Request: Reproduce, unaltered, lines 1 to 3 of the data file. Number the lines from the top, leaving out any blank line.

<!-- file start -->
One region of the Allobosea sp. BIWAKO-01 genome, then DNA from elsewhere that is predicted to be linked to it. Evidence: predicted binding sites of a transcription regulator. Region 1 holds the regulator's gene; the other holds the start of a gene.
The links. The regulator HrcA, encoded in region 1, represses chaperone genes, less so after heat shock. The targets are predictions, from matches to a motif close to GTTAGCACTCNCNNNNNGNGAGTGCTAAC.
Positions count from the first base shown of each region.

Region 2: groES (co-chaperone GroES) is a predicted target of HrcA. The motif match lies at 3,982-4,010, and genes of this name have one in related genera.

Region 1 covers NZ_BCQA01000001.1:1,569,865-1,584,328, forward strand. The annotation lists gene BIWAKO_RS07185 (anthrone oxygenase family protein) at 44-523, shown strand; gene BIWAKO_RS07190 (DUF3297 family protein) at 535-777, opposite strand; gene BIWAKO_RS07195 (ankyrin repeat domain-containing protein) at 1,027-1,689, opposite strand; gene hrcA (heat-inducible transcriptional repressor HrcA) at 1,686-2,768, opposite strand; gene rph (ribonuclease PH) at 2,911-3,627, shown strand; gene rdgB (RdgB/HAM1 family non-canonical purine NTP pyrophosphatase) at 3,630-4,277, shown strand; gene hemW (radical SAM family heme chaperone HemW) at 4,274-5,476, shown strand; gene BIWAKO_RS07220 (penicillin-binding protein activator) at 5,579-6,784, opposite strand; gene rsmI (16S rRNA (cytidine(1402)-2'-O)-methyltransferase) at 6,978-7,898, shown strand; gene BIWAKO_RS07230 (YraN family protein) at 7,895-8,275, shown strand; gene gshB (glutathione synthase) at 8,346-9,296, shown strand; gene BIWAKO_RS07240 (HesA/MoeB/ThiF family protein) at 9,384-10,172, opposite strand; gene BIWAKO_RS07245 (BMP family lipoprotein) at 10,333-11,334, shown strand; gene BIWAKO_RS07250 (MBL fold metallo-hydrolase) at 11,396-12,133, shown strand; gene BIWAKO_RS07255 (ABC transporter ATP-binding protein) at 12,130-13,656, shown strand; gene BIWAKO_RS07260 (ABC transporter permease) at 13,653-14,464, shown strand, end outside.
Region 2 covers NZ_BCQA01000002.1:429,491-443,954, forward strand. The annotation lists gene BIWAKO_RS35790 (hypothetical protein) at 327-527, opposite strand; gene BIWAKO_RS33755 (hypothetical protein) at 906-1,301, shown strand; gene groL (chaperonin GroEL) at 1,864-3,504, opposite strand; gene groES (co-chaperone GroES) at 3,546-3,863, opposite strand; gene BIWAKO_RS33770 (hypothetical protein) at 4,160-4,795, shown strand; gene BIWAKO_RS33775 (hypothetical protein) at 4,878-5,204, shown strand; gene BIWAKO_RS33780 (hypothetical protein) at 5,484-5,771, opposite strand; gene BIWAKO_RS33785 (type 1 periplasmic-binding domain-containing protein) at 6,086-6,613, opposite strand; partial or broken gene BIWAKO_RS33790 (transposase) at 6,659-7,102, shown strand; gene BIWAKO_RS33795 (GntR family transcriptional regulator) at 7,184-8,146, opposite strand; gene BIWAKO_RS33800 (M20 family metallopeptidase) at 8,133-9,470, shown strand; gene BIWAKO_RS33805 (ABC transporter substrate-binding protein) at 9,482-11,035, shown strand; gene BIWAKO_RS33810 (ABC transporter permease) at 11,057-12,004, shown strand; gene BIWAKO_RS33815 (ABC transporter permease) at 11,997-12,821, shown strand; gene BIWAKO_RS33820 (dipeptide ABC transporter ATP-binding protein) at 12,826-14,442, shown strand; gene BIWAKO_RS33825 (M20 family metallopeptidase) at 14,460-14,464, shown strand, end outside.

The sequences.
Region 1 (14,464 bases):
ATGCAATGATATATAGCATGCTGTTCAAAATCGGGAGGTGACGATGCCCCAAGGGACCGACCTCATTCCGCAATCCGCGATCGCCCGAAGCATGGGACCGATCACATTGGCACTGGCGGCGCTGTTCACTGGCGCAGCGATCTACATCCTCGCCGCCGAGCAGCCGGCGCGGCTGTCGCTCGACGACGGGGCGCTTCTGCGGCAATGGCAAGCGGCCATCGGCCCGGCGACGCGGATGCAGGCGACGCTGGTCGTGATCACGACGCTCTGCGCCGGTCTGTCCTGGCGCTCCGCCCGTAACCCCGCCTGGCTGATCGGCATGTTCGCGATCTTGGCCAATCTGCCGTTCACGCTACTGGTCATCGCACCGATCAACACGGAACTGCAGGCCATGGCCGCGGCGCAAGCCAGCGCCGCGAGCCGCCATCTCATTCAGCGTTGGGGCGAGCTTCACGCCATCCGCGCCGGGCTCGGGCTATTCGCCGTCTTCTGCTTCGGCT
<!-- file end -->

One region of the Allobosea sp. BIWAKO-01 genome, then DNA from elsewhere that is predicted to be linked to it. Evidence: predicted binding sites of a transcription regulator. Region 1 holds the regulator's gene; the other holds the start of a gene.
The links. The regulator HrcA, encoded in region 1, represses chaperone genes, less so after heat shock. The targets are predictions, from matches to a motif close to GTTAGCACTCNCNNNNNGNGAGTGCTAAC.
Positions count from the first base shown of each region.